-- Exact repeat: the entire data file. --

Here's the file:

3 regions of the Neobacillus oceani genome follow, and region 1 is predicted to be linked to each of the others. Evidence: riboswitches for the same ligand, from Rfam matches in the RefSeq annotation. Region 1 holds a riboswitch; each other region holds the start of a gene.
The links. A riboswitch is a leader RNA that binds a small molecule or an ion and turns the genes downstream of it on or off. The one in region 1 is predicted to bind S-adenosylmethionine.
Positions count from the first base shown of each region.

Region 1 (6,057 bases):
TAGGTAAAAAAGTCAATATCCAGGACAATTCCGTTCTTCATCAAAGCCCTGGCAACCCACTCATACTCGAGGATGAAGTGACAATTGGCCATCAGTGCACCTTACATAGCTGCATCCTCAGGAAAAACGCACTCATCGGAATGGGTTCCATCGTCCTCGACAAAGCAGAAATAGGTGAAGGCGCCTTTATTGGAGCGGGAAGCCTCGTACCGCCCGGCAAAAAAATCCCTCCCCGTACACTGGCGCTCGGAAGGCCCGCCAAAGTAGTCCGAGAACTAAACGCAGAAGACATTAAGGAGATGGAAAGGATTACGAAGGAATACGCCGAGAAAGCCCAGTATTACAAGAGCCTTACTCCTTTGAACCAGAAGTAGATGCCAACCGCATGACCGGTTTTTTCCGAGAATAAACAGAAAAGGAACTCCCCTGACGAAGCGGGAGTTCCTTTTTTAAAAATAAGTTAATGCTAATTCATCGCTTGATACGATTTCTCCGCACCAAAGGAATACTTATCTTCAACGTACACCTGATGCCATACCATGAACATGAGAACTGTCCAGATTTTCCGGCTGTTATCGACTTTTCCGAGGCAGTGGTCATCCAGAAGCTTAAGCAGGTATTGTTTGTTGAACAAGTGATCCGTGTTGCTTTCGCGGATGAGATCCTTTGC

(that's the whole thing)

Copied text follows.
3 regions of the Neobacillus oceani genome follow, and region 1 is predicted to be linked to each of the others. Evidence: riboswitches for the same ligand, from Rfam matches in the RefSeq annotation. Region 1 holds a riboswitch; each other region holds the start of a gene.
The links. A riboswitch is a leader RNA that binds a small molecule or an ion and turns the genes downstream of it on or off. The one in region 1 is predicted to bind S-adenosylmethionine.
Positions count from the first base shown of each region.

Region 1 (6,057 bases):
TAGGTAAAAAAGTCAATATCCAGGACAATTCCGTTCTTCATCAAAGCCCTGGCAACCCACTCATACTCGAGGATGAAGTGACAATTGGCCATCAGTGCACCTTACATAGCTGCATCCTCAGGAAAAACGCACTCATCGGAATGGGTTCCATCGTCCTCGACAAAGCAGAAATAGGTGAAGGCGCCTTTATTGGAGCGGGAAGCCTCGTACCGCCCGGCAAAAAAATCCCTCCCCGTACACTGGCGCTCGGAAGGCCCGCCAAAGTAGTCCGAGAACTAAACGCAGAAGACATTAAGGAGATGGAAAGGATTACGAAGGAATACGCCGAGAAAGCCCAGTATTACAAGAGCCTTACTCCTTTGAACCAGAAGTAGATGCCAACCGCATGACCGGTTTTTTCCGAGAATAAACAGAAAAGGAACTCCCCTGACGAAGCGGGAGTTCCTTTTTTAAAAATAAGTTAATGCTAATTCATCGCTTGATACGATTTCTCCGCACCAAAGGAATACTTATCTTCAACGTACACCTGATGCCATACCATGAACATGAGAACTGTCCAGATTTTCCGGCTGTTATCGACTTTTCCGAGGCAGTGGTCATCCAGAAGCTTAAGCAGGTATTGTTTGTTGAACAAGTGATCCGTGTTGCTTTCGCGGATGAGATCCTTTGC